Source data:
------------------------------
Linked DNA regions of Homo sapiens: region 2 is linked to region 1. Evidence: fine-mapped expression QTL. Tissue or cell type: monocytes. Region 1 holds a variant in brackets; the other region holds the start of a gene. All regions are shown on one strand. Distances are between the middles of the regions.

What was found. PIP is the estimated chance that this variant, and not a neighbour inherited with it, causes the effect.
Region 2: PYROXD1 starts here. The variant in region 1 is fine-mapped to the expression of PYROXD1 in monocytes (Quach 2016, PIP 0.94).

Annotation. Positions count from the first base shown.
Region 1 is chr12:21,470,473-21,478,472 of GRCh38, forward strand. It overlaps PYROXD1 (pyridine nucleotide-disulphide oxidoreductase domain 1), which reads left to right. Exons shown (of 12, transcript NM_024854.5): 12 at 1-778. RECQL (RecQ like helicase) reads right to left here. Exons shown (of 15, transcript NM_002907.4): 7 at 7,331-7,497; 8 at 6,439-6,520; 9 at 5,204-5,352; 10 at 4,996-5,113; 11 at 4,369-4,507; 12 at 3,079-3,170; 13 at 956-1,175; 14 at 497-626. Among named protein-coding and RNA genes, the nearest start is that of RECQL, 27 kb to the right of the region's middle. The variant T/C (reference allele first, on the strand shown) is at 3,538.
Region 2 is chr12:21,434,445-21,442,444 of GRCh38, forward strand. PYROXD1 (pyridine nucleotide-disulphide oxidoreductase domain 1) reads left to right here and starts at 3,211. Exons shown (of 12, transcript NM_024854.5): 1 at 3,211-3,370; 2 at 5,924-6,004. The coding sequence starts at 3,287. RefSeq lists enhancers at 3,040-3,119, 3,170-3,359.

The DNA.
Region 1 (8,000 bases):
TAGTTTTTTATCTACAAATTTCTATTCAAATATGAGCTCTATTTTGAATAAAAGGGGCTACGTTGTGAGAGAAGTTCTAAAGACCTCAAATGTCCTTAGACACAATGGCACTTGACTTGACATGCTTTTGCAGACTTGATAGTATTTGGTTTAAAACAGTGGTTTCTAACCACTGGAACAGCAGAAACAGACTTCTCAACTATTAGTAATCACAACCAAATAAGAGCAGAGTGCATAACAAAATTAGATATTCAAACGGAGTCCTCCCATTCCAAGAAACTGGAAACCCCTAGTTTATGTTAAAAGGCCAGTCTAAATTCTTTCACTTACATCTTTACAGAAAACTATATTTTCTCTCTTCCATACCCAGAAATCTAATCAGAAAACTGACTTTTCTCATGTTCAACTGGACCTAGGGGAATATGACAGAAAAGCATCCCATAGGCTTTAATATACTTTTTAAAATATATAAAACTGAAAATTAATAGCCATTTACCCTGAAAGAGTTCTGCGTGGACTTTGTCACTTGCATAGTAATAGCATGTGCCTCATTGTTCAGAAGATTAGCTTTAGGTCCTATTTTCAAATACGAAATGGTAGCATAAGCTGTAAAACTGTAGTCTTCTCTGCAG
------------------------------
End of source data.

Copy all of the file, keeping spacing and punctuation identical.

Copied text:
Linked DNA regions of Homo sapiens: region 2 is linked to region 1. Evidence: fine-mapped expression QTL. Tissue or cell type: monocytes. Region 1 holds a variant in brackets; the other region holds the start of a gene. All regions are shown on one strand. Distances are between the middles of the regions.

What was found. PIP is the estimated chance that this variant, and not a neighbour inherited with it, causes the effect.
Region 2: PYROXD1 starts here. The variant in region 1 is fine-mapped to the expression of PYROXD1 in monocytes (Quach 2016, PIP 0.94).

Annotation. Positions count from the first base shown.
Region 1 is chr12:21,470,473-21,478,472 of GRCh38, forward strand. It overlaps PYROXD1 (pyridine nucleotide-disulphide oxidoreductase domain 1), which reads left to right. Exons shown (of 12, transcript NM_024854.5): 12 at 1-778. RECQL (RecQ like helicase) reads right to left here. Exons shown (of 15, transcript NM_002907.4): 7 at 7,331-7,497; 8 at 6,439-6,520; 9 at 5,204-5,352; 10 at 4,996-5,113; 11 at 4,369-4,507; 12 at 3,079-3,170; 13 at 956-1,175; 14 at 497-626. Among named protein-coding and RNA genes, the nearest start is that of RECQL, 27 kb to the right of the region's middle. The variant T/C (reference allele first, on the strand shown) is at 3,538.
Region 2 is chr12:21,434,445-21,442,444 of GRCh38, forward strand. PYROXD1 (pyridine nucleotide-disulphide oxidoreductase domain 1) reads left to right here and starts at 3,211. Exons shown (of 12, transcript NM_024854.5): 1 at 3,211-3,370; 2 at 5,924-6,004. The coding sequence starts at 3,287. RefSeq lists enhancers at 3,040-3,119, 3,170-3,359.

The DNA.
Region 1 (8,000 bases):
TAGTTTTTTATCTACAAATTTCTATTCAAATATGAGCTCTATTTTGAATAAAAGGGGCTACGTTGTGAGAGAAGTTCTAAAGACCTCAAATGTCCTTAGACACAATGGCACTTGACTTGACATGCTTTTGCAGACTTGATAGTATTTGGTTTAAAACAGTGGTTTCTAACCACTGGAACAGCAGAAACAGACTTCTCAACTATTAGTAATCACAACCAAATAAGAGCAGAGTGCATAACAAAATTAGATATTCAAACGGAGTCCTCCCATTCCAAGAAACTGGAAACCCCTAGTTTATGTTAAAAGGCCAGTCTAAATTCTTTCACTTACATCTTTACAGAAAACTATATTTTCTCTCTTCCATACCCAGAAATCTAATCAGAAAACTGACTTTTCTCATGTTCAACTGGACCTAGGGGAATATGACAGAAAAGCATCCCATAGGCTTTAATATACTTTTTAAAATATATAAAACTGAAAATTAATAGCCATTTACCCTGAAAGAGTTCTGCGTGGACTTTGTCACTTGCATAGTAATAGCATGTGCCTCATTGTTCAGAAGATTAGCTTTAGGTCCTATTTTCAAATACGAAATGGTAGCATAAGCTGTAAAACTGTAGTCTTCTCTGCAG